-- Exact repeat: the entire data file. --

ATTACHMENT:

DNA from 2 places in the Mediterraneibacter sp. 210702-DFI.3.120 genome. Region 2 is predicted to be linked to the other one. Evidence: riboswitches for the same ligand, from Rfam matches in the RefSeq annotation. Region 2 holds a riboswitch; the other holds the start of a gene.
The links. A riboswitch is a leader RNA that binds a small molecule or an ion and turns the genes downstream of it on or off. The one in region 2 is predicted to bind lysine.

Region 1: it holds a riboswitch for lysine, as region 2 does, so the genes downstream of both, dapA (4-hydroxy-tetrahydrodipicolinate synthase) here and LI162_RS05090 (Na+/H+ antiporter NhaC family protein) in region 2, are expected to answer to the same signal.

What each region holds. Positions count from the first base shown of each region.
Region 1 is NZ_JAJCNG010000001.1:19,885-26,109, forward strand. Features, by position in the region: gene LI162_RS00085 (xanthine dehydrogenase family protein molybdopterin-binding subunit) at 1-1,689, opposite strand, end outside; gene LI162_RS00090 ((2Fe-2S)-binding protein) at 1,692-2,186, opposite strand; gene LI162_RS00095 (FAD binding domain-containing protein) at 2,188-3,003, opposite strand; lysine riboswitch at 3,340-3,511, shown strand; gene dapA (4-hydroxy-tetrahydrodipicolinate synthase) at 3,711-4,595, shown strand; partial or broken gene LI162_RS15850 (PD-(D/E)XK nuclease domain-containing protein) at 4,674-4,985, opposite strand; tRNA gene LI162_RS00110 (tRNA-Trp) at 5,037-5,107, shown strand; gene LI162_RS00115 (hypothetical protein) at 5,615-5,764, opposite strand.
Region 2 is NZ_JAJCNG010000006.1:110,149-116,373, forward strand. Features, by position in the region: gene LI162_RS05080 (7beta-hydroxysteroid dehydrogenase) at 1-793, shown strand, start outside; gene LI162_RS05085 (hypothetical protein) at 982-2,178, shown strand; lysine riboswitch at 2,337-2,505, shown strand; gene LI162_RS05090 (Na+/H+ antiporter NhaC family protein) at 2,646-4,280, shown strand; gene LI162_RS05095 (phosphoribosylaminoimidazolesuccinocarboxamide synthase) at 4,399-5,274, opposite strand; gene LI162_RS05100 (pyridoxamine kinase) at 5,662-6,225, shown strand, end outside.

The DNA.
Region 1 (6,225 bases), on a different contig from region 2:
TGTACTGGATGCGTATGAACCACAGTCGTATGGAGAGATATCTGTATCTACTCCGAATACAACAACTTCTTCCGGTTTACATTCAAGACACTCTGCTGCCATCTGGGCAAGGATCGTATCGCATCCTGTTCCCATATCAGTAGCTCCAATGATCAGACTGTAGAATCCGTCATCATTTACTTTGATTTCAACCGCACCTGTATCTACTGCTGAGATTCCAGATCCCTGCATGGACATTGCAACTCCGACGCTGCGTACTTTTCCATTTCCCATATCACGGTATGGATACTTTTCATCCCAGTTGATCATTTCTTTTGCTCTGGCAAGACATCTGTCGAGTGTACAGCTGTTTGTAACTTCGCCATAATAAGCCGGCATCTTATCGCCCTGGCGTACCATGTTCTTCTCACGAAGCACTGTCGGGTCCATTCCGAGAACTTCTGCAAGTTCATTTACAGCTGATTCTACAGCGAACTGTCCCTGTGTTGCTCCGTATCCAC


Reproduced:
DNA from 2 places in the Mediterraneibacter sp. 210702-DFI.3.120 genome. Region 2 is predicted to be linked to the other one. Evidence: riboswitches for the same ligand, from Rfam matches in the RefSeq annotation. Region 2 holds a riboswitch; the other holds the start of a gene.
The links. A riboswitch is a leader RNA that binds a small molecule or an ion and turns the genes downstream of it on or off. The one in region 2 is predicted to bind lysine.

Region 1: it holds a riboswitch for lysine, as region 2 does, so the genes downstream of both, dapA (4-hydroxy-tetrahydrodipicolinate synthase) here and LI162_RS05090 (Na+/H+ antiporter NhaC family protein) in region 2, are expected to answer to the same signal.

What each region holds. Positions count from the first base shown of each region.
Region 1 is NZ_JAJCNG010000001.1:19,885-26,109, forward strand. Features, by position in the region: gene LI162_RS00085 (xanthine dehydrogenase family protein molybdopterin-binding subunit) at 1-1,689, opposite strand, end outside; gene LI162_RS00090 ((2Fe-2S)-binding protein) at 1,692-2,186, opposite strand; gene LI162_RS00095 (FAD binding domain-containing protein) at 2,188-3,003, opposite strand; lysine riboswitch at 3,340-3,511, shown strand; gene dapA (4-hydroxy-tetrahydrodipicolinate synthase) at 3,711-4,595, shown strand; partial or broken gene LI162_RS15850 (PD-(D/E)XK nuclease domain-containing protein) at 4,674-4,985, opposite strand; tRNA gene LI162_RS00110 (tRNA-Trp) at 5,037-5,107, shown strand; gene LI162_RS00115 (hypothetical protein) at 5,615-5,764, opposite strand.
Region 2 is NZ_JAJCNG010000006.1:110,149-116,373, forward strand. Features, by position in the region: gene LI162_RS05080 (7beta-hydroxysteroid dehydrogenase) at 1-793, shown strand, start outside; gene LI162_RS05085 (hypothetical protein) at 982-2,178, shown strand; lysine riboswitch at 2,337-2,505, shown strand; gene LI162_RS05090 (Na+/H+ antiporter NhaC family protein) at 2,646-4,280, shown strand; gene LI162_RS05095 (phosphoribosylaminoimidazolesuccinocarboxamide synthase) at 4,399-5,274, opposite strand; gene LI162_RS05100 (pyridoxamine kinase) at 5,662-6,225, shown strand, end outside.

The DNA.
Region 1 (6,225 bases), on a different contig from region 2:
TGTACTGGATGCGTATGAACCACAGTCGTATGGAGAGATATCTGTATCTACTCCGAATACAACAACTTCTTCCGGTTTACATTCAAGACACTCTGCTGCCATCTGGGCAAGGATCGTATCGCATCCTGTTCCCATATCAGTAGCTCCAATGATCAGACTGTAGAATCCGTCATCATTTACTTTGATTTCAACCGCACCTGTATCTACTGCTGAGATTCCAGATCCCTGCATGGACATTGCAACTCCGACGCTGCGTACTTTTCCATTTCCCATATCACGGTATGGATACTTTTCATCCCAGTTGATCATTTCTTTTGCTCTGGCAAGACATCTGTCGAGTGTACAGCTGTTTGTAACTTCGCCATAATAAGCCGGCATCTTATCGCCCTGGCGTACCATGTTCTTCTCACGAAGCACTGTCGGGTCCATTCCGAGAACTTCTGCAAGTTCATTTACAGCTGATTCTACAGCGAACTGTCCCTGTGTTGCTCCGTATCCAC